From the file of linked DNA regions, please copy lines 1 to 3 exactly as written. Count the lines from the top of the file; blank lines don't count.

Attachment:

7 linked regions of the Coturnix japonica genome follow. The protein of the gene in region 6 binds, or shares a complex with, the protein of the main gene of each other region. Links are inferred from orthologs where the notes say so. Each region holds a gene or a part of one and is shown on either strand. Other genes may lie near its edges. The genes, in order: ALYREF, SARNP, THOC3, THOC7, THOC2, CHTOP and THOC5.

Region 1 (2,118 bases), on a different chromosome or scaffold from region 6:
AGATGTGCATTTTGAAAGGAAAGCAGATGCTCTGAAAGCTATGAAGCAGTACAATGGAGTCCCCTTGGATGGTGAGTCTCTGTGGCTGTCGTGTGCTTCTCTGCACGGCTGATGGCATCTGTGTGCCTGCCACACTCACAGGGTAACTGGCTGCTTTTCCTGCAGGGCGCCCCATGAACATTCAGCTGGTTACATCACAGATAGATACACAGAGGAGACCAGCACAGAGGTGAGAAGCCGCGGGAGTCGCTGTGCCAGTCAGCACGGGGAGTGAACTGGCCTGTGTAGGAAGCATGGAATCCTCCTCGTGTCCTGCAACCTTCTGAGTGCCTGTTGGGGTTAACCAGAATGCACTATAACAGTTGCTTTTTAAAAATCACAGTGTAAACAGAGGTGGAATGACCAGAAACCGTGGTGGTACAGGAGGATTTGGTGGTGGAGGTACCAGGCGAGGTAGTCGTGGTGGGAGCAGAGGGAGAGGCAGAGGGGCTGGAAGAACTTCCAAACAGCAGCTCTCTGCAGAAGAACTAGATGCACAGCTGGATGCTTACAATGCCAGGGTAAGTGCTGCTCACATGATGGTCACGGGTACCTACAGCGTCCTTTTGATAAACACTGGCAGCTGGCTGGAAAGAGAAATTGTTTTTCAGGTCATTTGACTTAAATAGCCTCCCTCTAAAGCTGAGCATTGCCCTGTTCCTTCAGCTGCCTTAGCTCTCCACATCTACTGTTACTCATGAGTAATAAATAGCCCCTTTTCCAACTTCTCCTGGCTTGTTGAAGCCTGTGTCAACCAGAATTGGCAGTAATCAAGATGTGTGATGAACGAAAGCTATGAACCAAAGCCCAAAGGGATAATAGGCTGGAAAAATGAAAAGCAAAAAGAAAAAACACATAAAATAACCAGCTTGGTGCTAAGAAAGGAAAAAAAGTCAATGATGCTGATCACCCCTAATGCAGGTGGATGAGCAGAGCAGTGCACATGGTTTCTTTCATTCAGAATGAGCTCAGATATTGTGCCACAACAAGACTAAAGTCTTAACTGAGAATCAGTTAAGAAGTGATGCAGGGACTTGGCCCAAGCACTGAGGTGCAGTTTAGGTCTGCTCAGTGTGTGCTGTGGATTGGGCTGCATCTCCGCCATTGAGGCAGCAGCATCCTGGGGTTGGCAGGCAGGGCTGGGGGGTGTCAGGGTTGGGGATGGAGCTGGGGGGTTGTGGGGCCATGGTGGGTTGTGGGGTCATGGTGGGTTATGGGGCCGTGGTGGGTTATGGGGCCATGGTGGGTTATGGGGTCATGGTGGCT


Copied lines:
7 linked regions of the Coturnix japonica genome follow. The protein of the gene in region 6 binds, or shares a complex with, the protein of the main gene of each other region. Links are inferred from orthologs where the notes say so. Each region holds a gene or a part of one and is shown on either strand. Other genes may lie near its edges. The genes, in order: ALYREF, SARNP, THOC3, THOC7, THOC2, CHTOP and THOC5.

Region 1 (2,118 bases), on a different chromosome or scaffold from region 6:
AGATGTGCATTTTGAAAGGAAAGCAGATGCTCTGAAAGCTATGAAGCAGTACAATGGAGTCCCCTTGGATGGTGAGTCTCTGTGGCTGTCGTGTGCTTCTCTGCACGGCTGATGGCATCTGTGTGCCTGCCACACTCACAGGGTAACTGGCTGCTTTTCCTGCAGGGCGCCCCATGAACATTCAGCTGGTTACATCACAGATAGATACACAGAGGAGACCAGCACAGAGGTGAGAAGCCGCGGGAGTCGCTGTGCCAGTCAGCACGGGGAGTGAACTGGCCTGTGTAGGAAGCATGGAATCCTCCTCGTGTCCTGCAACCTTCTGAGTGCCTGTTGGGGTTAACCAGAATGCACTATAACAGTTGCTTTTTAAAAATCACAGTGTAAACAGAGGTGGAATGACCAGAAACCGTGGTGGTACAGGAGGATTTGGTGGTGGAGGTACCAGGCGAGGTAGTCGTGGTGGGAGCAGAGGGAGAGGCAGAGGGGCTGGAAGAACTTCCAAACAGCAGCTCTCTGCAGAAGAACTAGATGCACAGCTGGATGCTTACAATGCCAGGGTAAGTGCTGCTCACATGATGGTCACGGGTACCTACAGCGTCCTTTTGATAAACACTGGCAGCTGGCTGGAAAGAGAAATTGTTTTTCAGGTCATTTGACTTAAATAGCCTCCCTCTAAAGCTGAGCATTGCCCTGTTCCTTCAGCTGCCTTAGCTCTCCACATCTACTGTTACTCATGAGTAATAAATAGCCCCTTTTCCAACTTCTCCTGGCTTGTTGAAGCCTGTGTCAACCAGAATTGGCAGTAATCAAGATGTGTGATGAACGAAAGCTATGAACCAAAGCCCAAAGGGATAATAGGCTGGAAAAATGAAAAGCAAAAAGAAAAAACACATAAAATAACCAGCTTGGTGCTAAGAAAGGAAAAAAAGTCAATGATGCTGATCACCCCTAATGCAGGTGGATGAGCAGAGCAGTGCACATGGTTTCTTTCATTCAGAATGAGCTCAGATATTGTGCCACAACAAGACTAAAGTCTTAACTGAGAATCAGTTAAGAAGTGATGCAGGGACTTGGCCCAAGCACTGAGGTGCAGTTTAGGTCTGCTCAGTGTGTGCTGTGGATTGGGCTGCATCTCCGCCATTGAGGCAGCAGCATCCTGGGGTTGGCAGGCAGGGCTGGGGGGTGTCAGGGTTGGGGATGGAGCTGGGGGGTTGTGGGGCCATGGTGGGTTGTGGGGTCATGGTGGGTTATGGGGCCGTGGTGGGTTATGGGGCCATGGTGGGTTATGGGGTCATGGTGGCT